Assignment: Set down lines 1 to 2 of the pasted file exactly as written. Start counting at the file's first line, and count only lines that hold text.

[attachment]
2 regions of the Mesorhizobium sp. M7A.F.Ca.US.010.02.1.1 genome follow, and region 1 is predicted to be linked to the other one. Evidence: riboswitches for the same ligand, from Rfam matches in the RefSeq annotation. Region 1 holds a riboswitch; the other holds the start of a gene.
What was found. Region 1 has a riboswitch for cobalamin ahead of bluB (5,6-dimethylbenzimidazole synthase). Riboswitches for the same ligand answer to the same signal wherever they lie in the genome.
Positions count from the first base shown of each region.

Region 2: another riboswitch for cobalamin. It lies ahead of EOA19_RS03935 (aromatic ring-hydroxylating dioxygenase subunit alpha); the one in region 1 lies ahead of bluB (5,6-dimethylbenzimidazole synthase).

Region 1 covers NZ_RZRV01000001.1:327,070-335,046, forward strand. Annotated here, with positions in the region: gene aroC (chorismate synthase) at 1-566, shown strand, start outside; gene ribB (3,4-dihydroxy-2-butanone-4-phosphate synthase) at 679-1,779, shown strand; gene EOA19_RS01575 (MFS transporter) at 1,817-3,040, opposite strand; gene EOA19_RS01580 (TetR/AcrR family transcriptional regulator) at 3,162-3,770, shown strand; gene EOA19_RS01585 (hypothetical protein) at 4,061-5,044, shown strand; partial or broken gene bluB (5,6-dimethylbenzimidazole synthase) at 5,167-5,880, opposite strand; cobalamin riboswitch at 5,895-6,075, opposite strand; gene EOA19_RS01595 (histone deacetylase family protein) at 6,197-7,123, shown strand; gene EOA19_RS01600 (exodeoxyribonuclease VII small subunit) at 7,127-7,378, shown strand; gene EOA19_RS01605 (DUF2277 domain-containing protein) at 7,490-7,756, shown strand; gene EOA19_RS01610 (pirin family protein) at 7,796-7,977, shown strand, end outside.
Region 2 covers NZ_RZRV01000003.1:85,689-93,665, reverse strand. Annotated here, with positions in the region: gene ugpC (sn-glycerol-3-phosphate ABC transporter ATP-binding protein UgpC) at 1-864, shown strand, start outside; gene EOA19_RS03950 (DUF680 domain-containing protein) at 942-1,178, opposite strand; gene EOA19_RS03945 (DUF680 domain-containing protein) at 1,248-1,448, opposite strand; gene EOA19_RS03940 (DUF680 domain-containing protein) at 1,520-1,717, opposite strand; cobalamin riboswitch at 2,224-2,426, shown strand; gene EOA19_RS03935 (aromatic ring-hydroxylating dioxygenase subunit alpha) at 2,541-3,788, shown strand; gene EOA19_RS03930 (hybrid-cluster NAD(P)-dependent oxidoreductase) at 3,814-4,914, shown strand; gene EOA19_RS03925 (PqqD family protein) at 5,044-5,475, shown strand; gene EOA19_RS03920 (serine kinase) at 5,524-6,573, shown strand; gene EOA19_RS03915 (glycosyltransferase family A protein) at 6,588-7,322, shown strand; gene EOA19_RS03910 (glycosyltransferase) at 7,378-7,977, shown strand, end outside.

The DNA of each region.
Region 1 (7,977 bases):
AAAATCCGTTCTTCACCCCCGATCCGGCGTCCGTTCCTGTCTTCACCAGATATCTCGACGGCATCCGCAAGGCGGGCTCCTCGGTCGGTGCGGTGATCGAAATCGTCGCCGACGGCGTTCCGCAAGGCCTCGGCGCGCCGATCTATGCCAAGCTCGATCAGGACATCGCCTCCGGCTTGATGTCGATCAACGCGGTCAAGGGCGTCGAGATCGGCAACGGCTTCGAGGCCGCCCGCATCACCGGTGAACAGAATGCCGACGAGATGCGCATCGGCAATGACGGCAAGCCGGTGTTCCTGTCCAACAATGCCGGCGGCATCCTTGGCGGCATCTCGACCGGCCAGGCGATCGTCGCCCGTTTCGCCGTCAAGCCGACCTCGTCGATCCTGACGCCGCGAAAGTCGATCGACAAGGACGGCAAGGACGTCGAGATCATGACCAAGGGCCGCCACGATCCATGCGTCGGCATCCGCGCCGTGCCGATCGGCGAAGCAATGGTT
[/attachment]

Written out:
2 regions of the Mesorhizobium sp. M7A.F.Ca.US.010.02.1.1 genome follow, and region 1 is predicted to be linked to the other one. Evidence: riboswitches for the same ligand, from Rfam matches in the RefSeq annotation. Region 1 holds a riboswitch; the other holds the start of a gene.
What was found. Region 1 has a riboswitch for cobalamin ahead of bluB (5,6-dimethylbenzimidazole synthase). Riboswitches for the same ligand answer to the same signal wherever they lie in the genome.